By Professor Anne Tiernan, Griffith Business School

‘Jobs and growth’ were the central organising themes of Treasurer Scott Morrison’s first budget, delivered just three days before Prime Minister Malcolm Turnbull is expected to visit the Governor-General to recommend that both houses of the Commonwealth of Australia’s 44th Parliament be simultaneously dissolved.

The backdrop for both the Budget and the looming election is economic uncertainty and the prospect of continued sluggish growth in the global economy dampening investment and spending. The Reserve Bank’s Budget-eve decision to cut interest rates to counter the threat of deflation only emphasised the importance of fiscal policy in supporting the Australian economy’s transition from mining investment to a more diversified and new economy.

With the ghosts of Tony Abbott and Joe Hockey’s 2014 budget still haunting the Coalition, the Turnbull Budget needed to do two things. First, lay to rest complaints about the equity and fairness of cuts to education and health spending and policies that betrayed a deep antipathy towards the young unemployed. Second, the Budget needed to deliver the new economic vision and plan promised by Malcolm Turnbull when he seized the prime ministership in September 2015.


Despite the build-up — the strategic leaks and ‘barnacle-cleaning’ announcements ahead of the Budget proper (notably the decision to build new submarines in South Australia), one gets the sense the Budget was something of an anti-climax. Citizens and the commentariat suspect the real action will be found in the campaign proper. With characteristic pugnacity or chutzpah (depending on where you sit), Scott Morrison claimed the document is not ‘just another Budget, but a long-term economic plan’. Key announcements include:

  • A ten year plan to cut the company tax rate from 30 to 25 per cent by 2026-27;
  • Immediate reductions to the company tax rate for small and medium businesses from 1 July 2016. Businesses with a turnover of up to $10 million will pay 27.5 per cent tax and have access to the $20,000 instant asset write-off introduced in 2015-16.

Business tax cuts are funded by a $4.8B increase in tobacco excise, as the government adopts Labor’s plan to raise the price of a packet of cigarettes to a staggering $45/packet by 2020-21. Other measures, including addressing ‘bracket creep’ for middle income earners, are funded by modest changes to superannuation tax concessions and a promised crackdown on multi-national tax avoidance.

Walked back

With an eye to the Federal election and responding to published polling, and doubtless too, internal Liberal Party research, the Government has walked back from some of the most controversial cuts to Health and Education. As agreed at the recent Council of Australian Governments (COAG) meeting, it has reinstated $2.9B in funding to the States and Territories for Health. Just weeks ago, the Prime Minister canvassed a Commonwealth withdrawal from schools funding. Last night it confirmed the weekend announcement that $1.2B would be provided to sub-national governments under certain ‘conditions’ that can be guaranteed to proliferate reporting and bureaucracy, rather than tangible outcomes in the nation’s classrooms. The promised White Papers on Reforming the Federation and Taxation have been cancelled — one of several opportunities for structural reform the Government is apparently unwilling to embrace.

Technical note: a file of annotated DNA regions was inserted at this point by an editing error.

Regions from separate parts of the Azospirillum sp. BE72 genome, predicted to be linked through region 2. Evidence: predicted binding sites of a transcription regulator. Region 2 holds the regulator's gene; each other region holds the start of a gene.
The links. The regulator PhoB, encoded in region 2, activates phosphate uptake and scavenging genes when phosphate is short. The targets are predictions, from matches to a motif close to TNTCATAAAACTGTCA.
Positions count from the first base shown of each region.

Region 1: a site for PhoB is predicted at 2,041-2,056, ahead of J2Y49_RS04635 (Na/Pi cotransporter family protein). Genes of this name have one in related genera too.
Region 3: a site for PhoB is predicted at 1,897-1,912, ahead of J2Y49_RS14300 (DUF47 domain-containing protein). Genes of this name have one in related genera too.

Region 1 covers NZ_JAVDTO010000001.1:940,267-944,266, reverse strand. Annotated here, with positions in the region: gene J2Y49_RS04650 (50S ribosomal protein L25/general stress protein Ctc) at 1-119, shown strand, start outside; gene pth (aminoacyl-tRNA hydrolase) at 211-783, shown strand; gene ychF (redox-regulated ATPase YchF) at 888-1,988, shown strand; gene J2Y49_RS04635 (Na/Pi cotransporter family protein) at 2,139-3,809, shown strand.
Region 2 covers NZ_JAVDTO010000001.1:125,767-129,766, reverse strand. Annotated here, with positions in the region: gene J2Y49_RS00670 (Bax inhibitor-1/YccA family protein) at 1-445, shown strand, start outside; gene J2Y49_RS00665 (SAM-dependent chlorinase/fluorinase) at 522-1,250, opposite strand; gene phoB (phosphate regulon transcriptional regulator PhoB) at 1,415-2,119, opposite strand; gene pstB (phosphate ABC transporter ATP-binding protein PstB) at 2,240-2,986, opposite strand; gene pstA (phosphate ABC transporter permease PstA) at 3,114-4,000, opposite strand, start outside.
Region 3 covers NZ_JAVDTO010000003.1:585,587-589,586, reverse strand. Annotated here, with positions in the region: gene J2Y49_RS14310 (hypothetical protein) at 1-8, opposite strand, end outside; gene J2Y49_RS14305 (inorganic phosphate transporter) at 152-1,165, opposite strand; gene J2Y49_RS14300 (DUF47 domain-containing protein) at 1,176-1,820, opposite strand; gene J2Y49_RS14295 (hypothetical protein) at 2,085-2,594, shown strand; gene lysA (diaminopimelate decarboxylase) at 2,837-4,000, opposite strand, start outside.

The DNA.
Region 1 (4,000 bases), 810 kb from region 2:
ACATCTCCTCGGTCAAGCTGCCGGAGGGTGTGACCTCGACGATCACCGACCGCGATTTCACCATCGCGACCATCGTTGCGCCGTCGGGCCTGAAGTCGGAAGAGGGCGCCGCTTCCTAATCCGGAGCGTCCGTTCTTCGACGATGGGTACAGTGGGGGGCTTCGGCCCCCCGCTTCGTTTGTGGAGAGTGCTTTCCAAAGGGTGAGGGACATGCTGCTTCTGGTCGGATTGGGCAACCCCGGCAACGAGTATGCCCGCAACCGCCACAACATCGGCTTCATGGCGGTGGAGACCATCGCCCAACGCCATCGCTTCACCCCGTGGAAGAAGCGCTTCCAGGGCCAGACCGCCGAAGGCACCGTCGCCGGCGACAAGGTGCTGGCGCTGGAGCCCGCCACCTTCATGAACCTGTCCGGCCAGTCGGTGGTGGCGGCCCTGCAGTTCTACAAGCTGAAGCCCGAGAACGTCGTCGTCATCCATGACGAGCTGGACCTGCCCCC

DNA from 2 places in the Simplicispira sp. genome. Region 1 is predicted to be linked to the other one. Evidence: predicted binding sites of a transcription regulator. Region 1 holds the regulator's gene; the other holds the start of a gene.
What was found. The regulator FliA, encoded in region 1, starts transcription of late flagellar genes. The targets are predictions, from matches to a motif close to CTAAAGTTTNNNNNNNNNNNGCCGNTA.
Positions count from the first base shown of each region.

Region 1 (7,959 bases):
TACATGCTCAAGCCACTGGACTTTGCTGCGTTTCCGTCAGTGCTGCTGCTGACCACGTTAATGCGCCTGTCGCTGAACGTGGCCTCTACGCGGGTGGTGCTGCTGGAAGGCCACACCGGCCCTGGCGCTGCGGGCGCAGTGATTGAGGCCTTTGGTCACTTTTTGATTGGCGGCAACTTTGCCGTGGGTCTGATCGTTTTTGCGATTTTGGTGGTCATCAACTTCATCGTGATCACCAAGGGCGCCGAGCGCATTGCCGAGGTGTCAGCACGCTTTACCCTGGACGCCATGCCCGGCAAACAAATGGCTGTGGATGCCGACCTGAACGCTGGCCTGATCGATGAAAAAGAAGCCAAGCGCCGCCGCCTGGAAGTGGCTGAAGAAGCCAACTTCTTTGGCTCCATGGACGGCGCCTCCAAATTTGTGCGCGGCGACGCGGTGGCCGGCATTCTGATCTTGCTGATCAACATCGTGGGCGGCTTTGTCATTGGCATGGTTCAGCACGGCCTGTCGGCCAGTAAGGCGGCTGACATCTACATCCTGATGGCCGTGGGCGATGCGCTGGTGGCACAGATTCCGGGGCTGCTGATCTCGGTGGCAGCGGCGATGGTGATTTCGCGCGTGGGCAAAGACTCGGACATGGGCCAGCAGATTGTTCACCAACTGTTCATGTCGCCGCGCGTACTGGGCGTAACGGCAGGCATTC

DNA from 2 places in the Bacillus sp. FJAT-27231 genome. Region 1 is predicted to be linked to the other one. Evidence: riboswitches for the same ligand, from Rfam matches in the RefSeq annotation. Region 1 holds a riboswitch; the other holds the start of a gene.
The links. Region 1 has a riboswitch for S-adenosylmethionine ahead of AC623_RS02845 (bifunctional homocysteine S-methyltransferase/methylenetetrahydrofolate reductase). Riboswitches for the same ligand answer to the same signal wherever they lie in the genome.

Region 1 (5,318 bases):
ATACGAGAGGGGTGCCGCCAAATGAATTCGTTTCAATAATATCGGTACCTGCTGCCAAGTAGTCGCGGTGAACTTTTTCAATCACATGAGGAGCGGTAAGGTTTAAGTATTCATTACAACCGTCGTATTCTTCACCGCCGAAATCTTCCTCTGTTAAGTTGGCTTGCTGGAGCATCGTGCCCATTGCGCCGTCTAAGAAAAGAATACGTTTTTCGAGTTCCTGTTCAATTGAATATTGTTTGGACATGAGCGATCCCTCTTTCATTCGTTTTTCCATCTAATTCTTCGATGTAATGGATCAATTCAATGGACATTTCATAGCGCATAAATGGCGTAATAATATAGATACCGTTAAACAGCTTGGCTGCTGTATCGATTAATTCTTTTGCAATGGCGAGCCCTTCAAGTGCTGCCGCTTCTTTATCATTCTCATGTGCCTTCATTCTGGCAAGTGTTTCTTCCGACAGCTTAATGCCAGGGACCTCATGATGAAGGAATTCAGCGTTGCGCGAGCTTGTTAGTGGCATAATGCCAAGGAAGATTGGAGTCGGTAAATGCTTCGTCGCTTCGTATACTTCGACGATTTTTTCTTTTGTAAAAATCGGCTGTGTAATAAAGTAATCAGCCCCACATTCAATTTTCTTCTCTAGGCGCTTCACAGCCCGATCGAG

While major infrastructure investments were announced in last night’s Budget, including the Melbourne to Brisbane inland rail, freight links in Perth, water and other ‘essential’ infrastructure investments in Victoria, what was left unsaid is potentially of most interest for Queensland.


Labor believes it is competitive in up to ten Coalition seats that are sitting on margins between 0.5 per cent (Petrie) to 6.7 per cent (Dickson, where Immigration Minister Peter Dutton is under challenge from former Queensland Attorney-General Linda Lavarch). The Federal government has continued to deny Queensland access to the controversial ‘asset recycling’ fund, which was available to States that privatised assets, but much interest is focused on $1.6B of spending that is decided but not announced. Expect some sweeteners as we roll through an eight-week election campaign.

This is a Budget of many moving parts. Needing to shed the legacy of the Abbott government, the Turnbull government has sought to balance domestic political concerns with the vagaries of a precarious global economy. This is no easy task given the schism between the moderate and conservative wings of the party — still bitterly divided over the leadership spill and sceptical of Malcolm Turnbull. Add to this the challenge of a Coalition partner that is under pressure from rural independents, to say nothing of the need to bolster seats in South Australia.

The honeymoon is over for Malcolm Turnbull, who to the surprise of most pundits, now faces a resurgent Opposition, led by an increasingly confident Bill Shorten. Much rests on the Budget Reply speech, but as the fault-lines of the campaign to come settle into starker relief, expect to hear much about ‘enterprise’ and ‘aspiration’, the ‘politics of envy’ and ‘class war’ on one hand; and about ‘equity and fairness’ for ‘ordinary Australians’ on the other. Quite how this will assist the transition to a new economy remains, like so much of our political discourse, unclear.